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Broadcom to cut 2,500 jobs

With no buyer in sight for its cellular baseband unit, Broadcom (BRCM) has decided to wind down the business and lay off 2,500 people. The company made the announcement during its third quarter earnings call yesterday, noting that 250 sales and administrative employees have already been let go.
Broadcom announced its plans to exit the baseband business early this summer, hiring J.P. Morgan to look for a buyer. The chipmaker has about 5% of the cellular baseband market, which is dominated by its California neighbor Qualcomm, and increasingly by Taiwan’s MediaTek.
Last fall, Broadcom bought Renesas’s LTE modem business for $164 million, with plans to produce a competitive multimode, carrier-validated LTE system-on-chip. About a month later, Broadcom said it would lay off 1,150 people as it absorbed that business. Some of the people who lost their jobs at that time had come from Renesas.
By the end of 2013, Broadcom had 12,550 employees, according to its annual report. The layoffs announced yesterday will bring the headcount down to around 10,000.
The Broadcom layoffs could send a stream of resumes in Qualcomm’s direction, especially since both companies are headquartered in Southern California. Qualcomm is currently hiring wireless modem hardware engineers in San Diego and Santa Clara, and in Irvine, where Broadcom is headquartered.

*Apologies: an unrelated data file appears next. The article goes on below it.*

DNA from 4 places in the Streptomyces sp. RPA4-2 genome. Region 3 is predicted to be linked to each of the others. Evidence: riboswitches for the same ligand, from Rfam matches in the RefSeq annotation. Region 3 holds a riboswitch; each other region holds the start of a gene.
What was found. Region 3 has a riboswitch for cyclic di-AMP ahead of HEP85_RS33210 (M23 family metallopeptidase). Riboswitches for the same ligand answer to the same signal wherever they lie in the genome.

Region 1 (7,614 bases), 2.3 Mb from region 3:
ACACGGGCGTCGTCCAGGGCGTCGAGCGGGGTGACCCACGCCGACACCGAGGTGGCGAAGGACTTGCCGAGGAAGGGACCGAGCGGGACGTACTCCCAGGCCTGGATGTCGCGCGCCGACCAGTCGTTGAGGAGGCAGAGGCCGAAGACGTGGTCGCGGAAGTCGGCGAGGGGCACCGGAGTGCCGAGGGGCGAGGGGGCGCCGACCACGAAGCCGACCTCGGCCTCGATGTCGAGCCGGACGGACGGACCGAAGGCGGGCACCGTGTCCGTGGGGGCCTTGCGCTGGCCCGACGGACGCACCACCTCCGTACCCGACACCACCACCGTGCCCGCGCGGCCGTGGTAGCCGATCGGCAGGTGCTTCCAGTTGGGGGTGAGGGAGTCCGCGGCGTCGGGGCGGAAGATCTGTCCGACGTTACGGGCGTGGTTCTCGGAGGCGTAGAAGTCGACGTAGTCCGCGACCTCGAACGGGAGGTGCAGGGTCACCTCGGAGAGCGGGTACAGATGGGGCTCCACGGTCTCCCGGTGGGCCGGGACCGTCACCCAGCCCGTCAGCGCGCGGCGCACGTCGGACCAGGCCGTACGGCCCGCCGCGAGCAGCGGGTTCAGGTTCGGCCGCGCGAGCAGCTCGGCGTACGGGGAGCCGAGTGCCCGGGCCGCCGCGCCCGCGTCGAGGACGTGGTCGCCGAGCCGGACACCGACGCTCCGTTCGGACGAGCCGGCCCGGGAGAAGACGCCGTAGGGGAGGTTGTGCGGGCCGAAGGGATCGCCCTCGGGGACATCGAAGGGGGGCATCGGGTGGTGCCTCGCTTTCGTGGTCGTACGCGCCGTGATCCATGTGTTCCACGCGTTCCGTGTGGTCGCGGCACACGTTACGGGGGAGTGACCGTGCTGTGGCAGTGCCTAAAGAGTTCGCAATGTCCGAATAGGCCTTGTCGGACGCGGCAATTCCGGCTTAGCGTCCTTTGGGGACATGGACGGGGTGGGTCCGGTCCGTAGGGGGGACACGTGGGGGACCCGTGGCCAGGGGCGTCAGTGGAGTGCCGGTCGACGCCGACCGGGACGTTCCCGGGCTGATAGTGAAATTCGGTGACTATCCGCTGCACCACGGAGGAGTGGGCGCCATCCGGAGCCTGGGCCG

Broadcom says that exiting the LTE modem business will enable the company to focus on areas of strength, which include connectivity chipsets for mobile devices, Wi-Fi access points and small cells. The company is poised to benefit from demand for in-building connectivity solutions, and says its solutions have already been deployed in two million small cells.
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Martha DeGrasse
Martha DeGrasse
Martha DeGrasse is the publisher of Network Builder Reports ( At RCR, Martha authored more than 20 in-depth feature reports and more than 2,400 news articles. She also created the Mobile Minute and the 5 Things to Know Today series. Prior to joining RCR Wireless News, Martha produced business and technology news for CNN and Dow Jones in New York and managed the online editorial group at Hoover’s Online before taking a number of years off to be at home when her children were young. Martha is the board president of Austin's Trinity Center and is a member of the Women's Wireless Leadership Forum.

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